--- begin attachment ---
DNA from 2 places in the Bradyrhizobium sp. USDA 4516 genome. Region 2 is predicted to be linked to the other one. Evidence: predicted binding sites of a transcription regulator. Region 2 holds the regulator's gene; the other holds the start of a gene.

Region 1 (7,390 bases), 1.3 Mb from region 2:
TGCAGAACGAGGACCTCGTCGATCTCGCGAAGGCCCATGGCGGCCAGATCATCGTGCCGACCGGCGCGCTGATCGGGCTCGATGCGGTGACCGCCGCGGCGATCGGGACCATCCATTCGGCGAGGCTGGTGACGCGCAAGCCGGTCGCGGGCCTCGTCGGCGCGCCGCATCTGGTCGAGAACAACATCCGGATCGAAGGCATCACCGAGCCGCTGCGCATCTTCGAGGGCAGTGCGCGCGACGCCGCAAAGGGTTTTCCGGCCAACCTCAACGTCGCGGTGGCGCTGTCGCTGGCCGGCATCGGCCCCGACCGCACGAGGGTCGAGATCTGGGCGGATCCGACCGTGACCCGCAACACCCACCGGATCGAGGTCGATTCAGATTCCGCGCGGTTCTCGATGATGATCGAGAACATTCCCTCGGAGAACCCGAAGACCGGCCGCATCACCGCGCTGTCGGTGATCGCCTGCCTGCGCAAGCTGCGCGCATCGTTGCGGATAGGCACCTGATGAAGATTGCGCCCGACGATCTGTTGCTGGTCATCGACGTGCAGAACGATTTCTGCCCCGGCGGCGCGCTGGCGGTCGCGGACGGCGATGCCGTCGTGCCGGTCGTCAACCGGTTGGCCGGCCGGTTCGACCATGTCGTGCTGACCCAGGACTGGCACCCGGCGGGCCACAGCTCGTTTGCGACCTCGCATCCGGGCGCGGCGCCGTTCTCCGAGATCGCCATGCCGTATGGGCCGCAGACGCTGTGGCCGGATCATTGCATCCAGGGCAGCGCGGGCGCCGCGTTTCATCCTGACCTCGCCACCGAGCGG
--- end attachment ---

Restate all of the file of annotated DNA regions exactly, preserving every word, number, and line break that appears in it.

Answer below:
DNA from 2 places in the Bradyrhizobium sp. USDA 4516 genome. Region 2 is predicted to be linked to the other one. Evidence: predicted binding sites of a transcription regulator. Region 2 holds the regulator's gene; the other holds the start of a gene.

Region 1 (7,390 bases), 1.3 Mb from region 2:
TGCAGAACGAGGACCTCGTCGATCTCGCGAAGGCCCATGGCGGCCAGATCATCGTGCCGACCGGCGCGCTGATCGGGCTCGATGCGGTGACCGCCGCGGCGATCGGGACCATCCATTCGGCGAGGCTGGTGACGCGCAAGCCGGTCGCGGGCCTCGTCGGCGCGCCGCATCTGGTCGAGAACAACATCCGGATCGAAGGCATCACCGAGCCGCTGCGCATCTTCGAGGGCAGTGCGCGCGACGCCGCAAAGGGTTTTCCGGCCAACCTCAACGTCGCGGTGGCGCTGTCGCTGGCCGGCATCGGCCCCGACCGCACGAGGGTCGAGATCTGGGCGGATCCGACCGTGACCCGCAACACCCACCGGATCGAGGTCGATTCAGATTCCGCGCGGTTCTCGATGATGATCGAGAACATTCCCTCGGAGAACCCGAAGACCGGCCGCATCACCGCGCTGTCGGTGATCGCCTGCCTGCGCAAGCTGCGCGCATCGTTGCGGATAGGCACCTGATGAAGATTGCGCCCGACGATCTGTTGCTGGTCATCGACGTGCAGAACGATTTCTGCCCCGGCGGCGCGCTGGCGGTCGCGGACGGCGATGCCGTCGTGCCGGTCGTCAACCGGTTGGCCGGCCGGTTCGACCATGTCGTGCTGACCCAGGACTGGCACCCGGCGGGCCACAGCTCGTTTGCGACCTCGCATCCGGGCGCGGCGCCGTTCTCCGAGATCGCCATGCCGTATGGGCCGCAGACGCTGTGGCCGGATCATTGCATCCAGGGCAGCGCGGGCGCCGCGTTTCATCCTGACCTCGCCACCGAGCGG